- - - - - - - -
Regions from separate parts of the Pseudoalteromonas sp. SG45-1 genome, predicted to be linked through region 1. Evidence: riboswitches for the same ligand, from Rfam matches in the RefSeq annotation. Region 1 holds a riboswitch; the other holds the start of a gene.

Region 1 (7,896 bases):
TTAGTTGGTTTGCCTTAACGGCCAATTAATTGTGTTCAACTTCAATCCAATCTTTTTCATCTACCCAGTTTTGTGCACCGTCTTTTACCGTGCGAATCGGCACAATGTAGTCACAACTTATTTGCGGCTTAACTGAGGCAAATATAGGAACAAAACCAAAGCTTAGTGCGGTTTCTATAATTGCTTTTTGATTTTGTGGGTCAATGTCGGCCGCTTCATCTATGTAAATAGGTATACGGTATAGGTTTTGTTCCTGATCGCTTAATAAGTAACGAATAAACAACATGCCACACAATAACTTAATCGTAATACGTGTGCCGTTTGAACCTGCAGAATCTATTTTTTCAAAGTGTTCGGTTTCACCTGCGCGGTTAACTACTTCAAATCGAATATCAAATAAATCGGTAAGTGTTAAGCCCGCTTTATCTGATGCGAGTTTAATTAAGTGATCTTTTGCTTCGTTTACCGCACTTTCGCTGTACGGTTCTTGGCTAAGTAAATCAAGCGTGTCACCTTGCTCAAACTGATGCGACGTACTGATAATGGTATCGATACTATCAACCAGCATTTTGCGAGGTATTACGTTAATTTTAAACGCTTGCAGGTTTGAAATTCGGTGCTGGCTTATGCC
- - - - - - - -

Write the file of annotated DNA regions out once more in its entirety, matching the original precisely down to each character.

Regions from separate parts of the Pseudoalteromonas sp. SG45-1 genome, predicted to be linked through region 1. Evidence: riboswitches for the same ligand, from Rfam matches in the RefSeq annotation. Region 1 holds a riboswitch; the other holds the start of a gene.

Region 1 (7,896 bases):
TTAGTTGGTTTGCCTTAACGGCCAATTAATTGTGTTCAACTTCAATCCAATCTTTTTCATCTACCCAGTTTTGTGCACCGTCTTTTACCGTGCGAATCGGCACAATGTAGTCACAACTTATTTGCGGCTTAACTGAGGCAAATATAGGAACAAAACCAAAGCTTAGTGCGGTTTCTATAATTGCTTTTTGATTTTGTGGGTCAATGTCGGCCGCTTCATCTATGTAAATAGGTATACGGTATAGGTTTTGTTCCTGATCGCTTAATAAGTAACGAATAAACAACATGCCACACAATAACTTAATCGTAATACGTGTGCCGTTTGAACCTGCAGAATCTATTTTTTCAAAGTGTTCGGTTTCACCTGCGCGGTTAACTACTTCAAATCGAATATCAAATAAATCGGTAAGTGTTAAGCCCGCTTTATCTGATGCGAGTTTAATTAAGTGATCTTTTGCTTCGTTTACCGCACTTTCGCTGTACGGTTCTTGGCTAAGTAAATCAAGCGTGTCACCTTGCTCAAACTGATGCGACGTACTGATAATGGTATCGATACTATCAACCAGCATTTTGCGAGGTATTACGTTAATTTTAAACGCTTGCAGGTTTGAAATTCGGTGCTGGCTTATGCC